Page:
However, CBS said Redstone relaunched her efforts in January, causing Viacom’s stock to soar while CBS’s stock plummeted 28 percent from its 52-week high in April, representing a $7 billion loss in market capitalization for CBS’s public investors. Meanwhile, CBS accused Redstone of eschewing a third-party offer for the company and refusing to submit the suggested deal with Viacom to a stockholder vote.
National Amusements earlier this week called the suit “outrageous” and denied any intention of replacing CBS’s board to force a deal that was not supported by both companies.
At a Wednesday afternoon hearing, an attorney for Redstone decried the suit as a “Monday morning ambush,” meant to permanently strip Redstone of her controller status. Counsel for CBS countered that the company’s request for a temporary restraining offer was narrowly tailored and would not take effect until the court had ruled on its legality.
After two hours of argument in a Wilmington courtroom, Bouchard entered an interim order pausing the case, saying he had “never seen anything quite like what transpired here.”
In his ruling, published just before noon Thursday, Bouchard said CBS had acted in a “sensible and timely” manner, but the case had raised the question of whether a company’s controller or its board should have “first-mover” advantage to take action in a corporate dispute.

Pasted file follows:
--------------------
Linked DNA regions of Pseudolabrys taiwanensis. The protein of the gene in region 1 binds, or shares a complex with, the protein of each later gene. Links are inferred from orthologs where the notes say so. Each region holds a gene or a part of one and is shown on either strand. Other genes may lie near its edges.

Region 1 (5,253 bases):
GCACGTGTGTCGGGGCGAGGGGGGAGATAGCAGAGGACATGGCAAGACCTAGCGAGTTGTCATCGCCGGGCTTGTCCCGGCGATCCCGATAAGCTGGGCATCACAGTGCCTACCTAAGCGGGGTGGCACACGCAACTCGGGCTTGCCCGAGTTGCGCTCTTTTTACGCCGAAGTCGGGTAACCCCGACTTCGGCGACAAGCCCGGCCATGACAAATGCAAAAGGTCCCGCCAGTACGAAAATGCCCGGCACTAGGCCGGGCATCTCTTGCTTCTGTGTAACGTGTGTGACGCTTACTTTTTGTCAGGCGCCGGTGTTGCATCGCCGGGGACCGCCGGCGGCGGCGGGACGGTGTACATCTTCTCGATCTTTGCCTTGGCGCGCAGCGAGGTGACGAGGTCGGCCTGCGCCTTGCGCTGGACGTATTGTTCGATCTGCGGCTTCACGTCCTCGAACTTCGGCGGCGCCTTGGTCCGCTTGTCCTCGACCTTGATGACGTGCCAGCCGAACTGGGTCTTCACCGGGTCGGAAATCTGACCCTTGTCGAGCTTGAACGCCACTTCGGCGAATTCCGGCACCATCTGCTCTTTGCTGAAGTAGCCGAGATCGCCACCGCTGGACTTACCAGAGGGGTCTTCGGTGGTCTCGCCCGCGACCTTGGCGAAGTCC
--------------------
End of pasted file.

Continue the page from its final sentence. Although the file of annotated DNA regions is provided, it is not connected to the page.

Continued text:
The clearest precedent, he said, “expressly endorsed” a controller’s right to pre-emptively protect its interest.
“Exercise of that right, of course, is subject to judicial review, which can afford full relief in this circumstance in my opinion to vindicate the interests of CBS and its stockholders, if appropriate,” he wrote.
A team of attorneys from Wachtell, Lipton, Rosen & Katz in New York is representing CBS in the case. The five independent directors—Gary L. Countryman, Charles K. Gifford, Bruce S. Gordon, Linda M. Griego and Martha L. Minow— are represented by attorneys from Weil, Gotshal & Manges in New York.
Ross Aronstam & Moritz in Wilmington is acting as local counsel for the plaintiffs.
The Redstones and National Amusements are represented by Cleary Gottlieb Steen & Hamilton in New York and Potter Anderson & Corroon in Wilmington.
The case is captioned CBS v. National Amusements.